Libya: David Cameron and Barack Obama plan ‘full spectrum’ of action on Libya
David Cameron and President Barack Obama have announced a “full spectrum” of action on Libya as Col Muammar Gaddafi’s forces pounded two oil towns in an effort to bring the rebellion against the regime under control.
A joint British and US statement said a plan for a no-fly zone, as requested by many of the rebels, was among the ideas being discussed. Action would also include surveillance and enforcement of the arms embargo against Libya.
The two men spoke as residents of the town of Zawiyah to the west of Tripoli took to the rooftops with loudhailers to appeal to their fellow-citizens not to give up the fight as scores of tanks streamed into the central square.
Fragmented reports from the town, where telephones, electricity and the internet have all been cut, said shells were hitting residential buildings and mosques and bodies were lying in the streets.
Television footage of the two-week-long battle for control of the town showed dead bodies of soldiers lying in the streets and casualties pouring into the hospitals.
In the east of the country, rebel forces managed to maintain control of the town of Ras Lanuf, also seat of an oil terminal, despite aerial bombardment that included at least five air strikes, including on a block of flats.
But attempts to break out to the west were met with devastating government firepower, leading to a rebel decision to reinforce its volunteer troops with units of the regular army that have defected to their side but not yet been employed against their former comrades.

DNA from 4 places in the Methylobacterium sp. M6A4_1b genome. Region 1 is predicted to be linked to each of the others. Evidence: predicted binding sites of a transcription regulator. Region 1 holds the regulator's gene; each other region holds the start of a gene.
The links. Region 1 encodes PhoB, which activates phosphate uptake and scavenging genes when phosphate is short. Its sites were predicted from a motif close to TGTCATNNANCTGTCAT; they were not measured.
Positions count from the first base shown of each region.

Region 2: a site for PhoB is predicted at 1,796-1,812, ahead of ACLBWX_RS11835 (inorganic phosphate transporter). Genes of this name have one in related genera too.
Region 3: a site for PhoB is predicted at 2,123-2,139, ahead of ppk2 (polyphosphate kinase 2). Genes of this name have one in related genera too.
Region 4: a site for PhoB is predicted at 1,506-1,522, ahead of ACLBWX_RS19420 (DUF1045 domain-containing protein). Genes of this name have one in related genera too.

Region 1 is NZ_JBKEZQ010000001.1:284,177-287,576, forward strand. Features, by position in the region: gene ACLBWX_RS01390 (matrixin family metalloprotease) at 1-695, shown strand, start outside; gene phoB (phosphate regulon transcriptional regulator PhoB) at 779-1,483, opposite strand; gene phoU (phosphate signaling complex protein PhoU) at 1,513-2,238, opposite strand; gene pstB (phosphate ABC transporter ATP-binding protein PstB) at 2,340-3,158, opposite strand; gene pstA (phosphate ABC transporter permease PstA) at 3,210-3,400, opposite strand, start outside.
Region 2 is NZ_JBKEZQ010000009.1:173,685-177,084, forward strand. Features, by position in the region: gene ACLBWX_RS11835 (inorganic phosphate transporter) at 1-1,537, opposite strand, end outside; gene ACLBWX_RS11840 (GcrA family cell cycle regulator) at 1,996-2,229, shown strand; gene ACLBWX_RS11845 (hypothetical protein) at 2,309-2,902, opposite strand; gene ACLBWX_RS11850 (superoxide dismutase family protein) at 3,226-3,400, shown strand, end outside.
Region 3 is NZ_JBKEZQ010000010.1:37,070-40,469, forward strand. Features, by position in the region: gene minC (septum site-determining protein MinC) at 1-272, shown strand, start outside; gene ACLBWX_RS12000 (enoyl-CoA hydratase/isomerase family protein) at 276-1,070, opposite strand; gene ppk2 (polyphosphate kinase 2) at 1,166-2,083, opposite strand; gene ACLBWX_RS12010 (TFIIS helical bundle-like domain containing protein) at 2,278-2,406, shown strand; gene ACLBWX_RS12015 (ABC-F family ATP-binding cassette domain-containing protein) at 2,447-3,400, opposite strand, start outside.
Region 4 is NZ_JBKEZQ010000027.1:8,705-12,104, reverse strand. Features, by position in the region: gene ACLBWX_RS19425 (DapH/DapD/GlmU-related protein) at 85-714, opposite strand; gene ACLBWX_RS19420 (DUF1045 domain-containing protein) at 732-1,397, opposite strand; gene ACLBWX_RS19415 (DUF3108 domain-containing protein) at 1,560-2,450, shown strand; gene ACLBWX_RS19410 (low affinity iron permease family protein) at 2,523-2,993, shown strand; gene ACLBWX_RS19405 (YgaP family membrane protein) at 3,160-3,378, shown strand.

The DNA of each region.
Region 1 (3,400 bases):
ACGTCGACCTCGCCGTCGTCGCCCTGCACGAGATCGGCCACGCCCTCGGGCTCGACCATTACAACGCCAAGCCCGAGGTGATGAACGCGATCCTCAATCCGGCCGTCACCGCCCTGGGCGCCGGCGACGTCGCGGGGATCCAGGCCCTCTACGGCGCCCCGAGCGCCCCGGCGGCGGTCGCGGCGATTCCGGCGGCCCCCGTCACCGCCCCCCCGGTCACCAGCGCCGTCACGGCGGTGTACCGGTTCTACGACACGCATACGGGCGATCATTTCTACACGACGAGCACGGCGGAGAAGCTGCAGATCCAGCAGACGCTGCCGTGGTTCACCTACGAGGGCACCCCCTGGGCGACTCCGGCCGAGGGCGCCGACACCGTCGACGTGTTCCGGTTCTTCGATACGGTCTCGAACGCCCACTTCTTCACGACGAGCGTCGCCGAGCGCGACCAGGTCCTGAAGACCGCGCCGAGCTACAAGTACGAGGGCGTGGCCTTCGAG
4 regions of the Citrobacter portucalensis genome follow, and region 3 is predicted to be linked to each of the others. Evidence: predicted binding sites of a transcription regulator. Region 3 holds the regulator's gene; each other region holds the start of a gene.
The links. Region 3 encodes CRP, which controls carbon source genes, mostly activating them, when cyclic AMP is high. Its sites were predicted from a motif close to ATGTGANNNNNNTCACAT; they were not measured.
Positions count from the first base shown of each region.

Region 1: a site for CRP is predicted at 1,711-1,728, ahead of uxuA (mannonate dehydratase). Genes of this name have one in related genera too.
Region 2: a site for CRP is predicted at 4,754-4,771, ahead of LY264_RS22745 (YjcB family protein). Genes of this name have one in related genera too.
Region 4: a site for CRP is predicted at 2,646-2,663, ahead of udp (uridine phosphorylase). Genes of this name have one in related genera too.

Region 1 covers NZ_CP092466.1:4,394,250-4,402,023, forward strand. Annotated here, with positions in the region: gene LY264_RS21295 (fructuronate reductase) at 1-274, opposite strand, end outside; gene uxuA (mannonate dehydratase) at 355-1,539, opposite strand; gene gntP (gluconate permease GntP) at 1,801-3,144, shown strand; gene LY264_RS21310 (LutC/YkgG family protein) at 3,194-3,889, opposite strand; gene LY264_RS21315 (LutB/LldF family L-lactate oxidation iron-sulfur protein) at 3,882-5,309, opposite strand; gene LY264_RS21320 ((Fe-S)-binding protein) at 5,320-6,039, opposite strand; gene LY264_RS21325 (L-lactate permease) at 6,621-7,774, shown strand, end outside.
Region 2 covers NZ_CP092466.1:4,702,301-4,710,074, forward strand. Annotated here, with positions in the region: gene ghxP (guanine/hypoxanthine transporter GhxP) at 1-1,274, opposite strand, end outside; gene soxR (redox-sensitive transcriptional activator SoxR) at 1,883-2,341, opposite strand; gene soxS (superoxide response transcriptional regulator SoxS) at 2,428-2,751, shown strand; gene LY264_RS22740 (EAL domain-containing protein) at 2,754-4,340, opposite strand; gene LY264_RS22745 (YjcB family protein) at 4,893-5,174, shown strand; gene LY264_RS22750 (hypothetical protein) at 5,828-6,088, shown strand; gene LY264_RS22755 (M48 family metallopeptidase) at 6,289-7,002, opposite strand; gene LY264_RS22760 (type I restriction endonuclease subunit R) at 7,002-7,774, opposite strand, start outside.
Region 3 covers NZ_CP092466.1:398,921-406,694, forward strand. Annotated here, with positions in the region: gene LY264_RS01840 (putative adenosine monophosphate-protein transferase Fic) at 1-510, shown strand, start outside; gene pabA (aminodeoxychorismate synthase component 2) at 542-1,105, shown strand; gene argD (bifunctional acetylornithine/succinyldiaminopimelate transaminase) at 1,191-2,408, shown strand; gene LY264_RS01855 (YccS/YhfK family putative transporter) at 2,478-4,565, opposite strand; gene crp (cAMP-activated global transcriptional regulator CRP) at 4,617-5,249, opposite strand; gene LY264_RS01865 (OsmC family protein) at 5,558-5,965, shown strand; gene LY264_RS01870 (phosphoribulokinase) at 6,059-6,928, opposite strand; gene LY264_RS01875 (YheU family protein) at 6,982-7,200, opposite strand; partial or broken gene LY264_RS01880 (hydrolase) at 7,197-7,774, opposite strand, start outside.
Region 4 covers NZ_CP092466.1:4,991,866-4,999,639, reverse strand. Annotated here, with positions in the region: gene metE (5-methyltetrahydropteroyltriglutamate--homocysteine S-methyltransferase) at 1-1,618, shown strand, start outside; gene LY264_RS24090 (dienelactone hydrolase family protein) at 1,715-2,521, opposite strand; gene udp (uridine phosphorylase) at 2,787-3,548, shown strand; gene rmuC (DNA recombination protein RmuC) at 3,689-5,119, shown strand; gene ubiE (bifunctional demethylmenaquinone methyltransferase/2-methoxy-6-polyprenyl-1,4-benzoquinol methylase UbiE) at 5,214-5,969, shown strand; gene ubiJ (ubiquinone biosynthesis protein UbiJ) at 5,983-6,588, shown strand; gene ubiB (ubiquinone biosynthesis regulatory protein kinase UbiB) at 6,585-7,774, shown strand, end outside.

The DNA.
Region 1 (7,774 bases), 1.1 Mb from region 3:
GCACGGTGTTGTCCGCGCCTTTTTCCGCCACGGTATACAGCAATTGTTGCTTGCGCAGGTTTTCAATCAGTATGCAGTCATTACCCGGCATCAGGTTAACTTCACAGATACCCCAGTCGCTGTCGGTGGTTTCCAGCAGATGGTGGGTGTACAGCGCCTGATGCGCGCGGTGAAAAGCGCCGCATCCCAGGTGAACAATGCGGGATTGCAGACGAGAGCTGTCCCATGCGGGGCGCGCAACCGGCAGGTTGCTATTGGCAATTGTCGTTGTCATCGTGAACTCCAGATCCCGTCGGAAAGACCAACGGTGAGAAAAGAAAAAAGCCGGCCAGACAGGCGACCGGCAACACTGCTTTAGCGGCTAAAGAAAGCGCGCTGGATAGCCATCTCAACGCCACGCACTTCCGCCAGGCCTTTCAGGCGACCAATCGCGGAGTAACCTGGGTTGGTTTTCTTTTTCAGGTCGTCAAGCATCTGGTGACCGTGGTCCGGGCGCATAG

President Obama and his administration have been markedly more reluctant to support a no-fly zone than Mr Cameron and President Nicolas Sarkozy of France. But he has also come under pressure to act as Col Gaddafi’s military fightback has intensified.
The significance of control over Libya’s oil facilities was emphasised when William Hague, the foreign secretary, told MPs he was considering whether to push for international action to take billions of dollars of Libyan oil revenues away from the Gaddafi regime and put them under United Nations control.
The plan, inspired by the oil-for-food system imposed on Saddam Hussein’s Iraq, would require a decision by the United Nations Security Council, which is already under pressure to impose a no-fly zone over Libya in light of Col Gaddafi’s use of air power to try to crush the rebellion against his 41-year-rule.
2012: Crossroads for Humanity:
Climate science: observations vs. models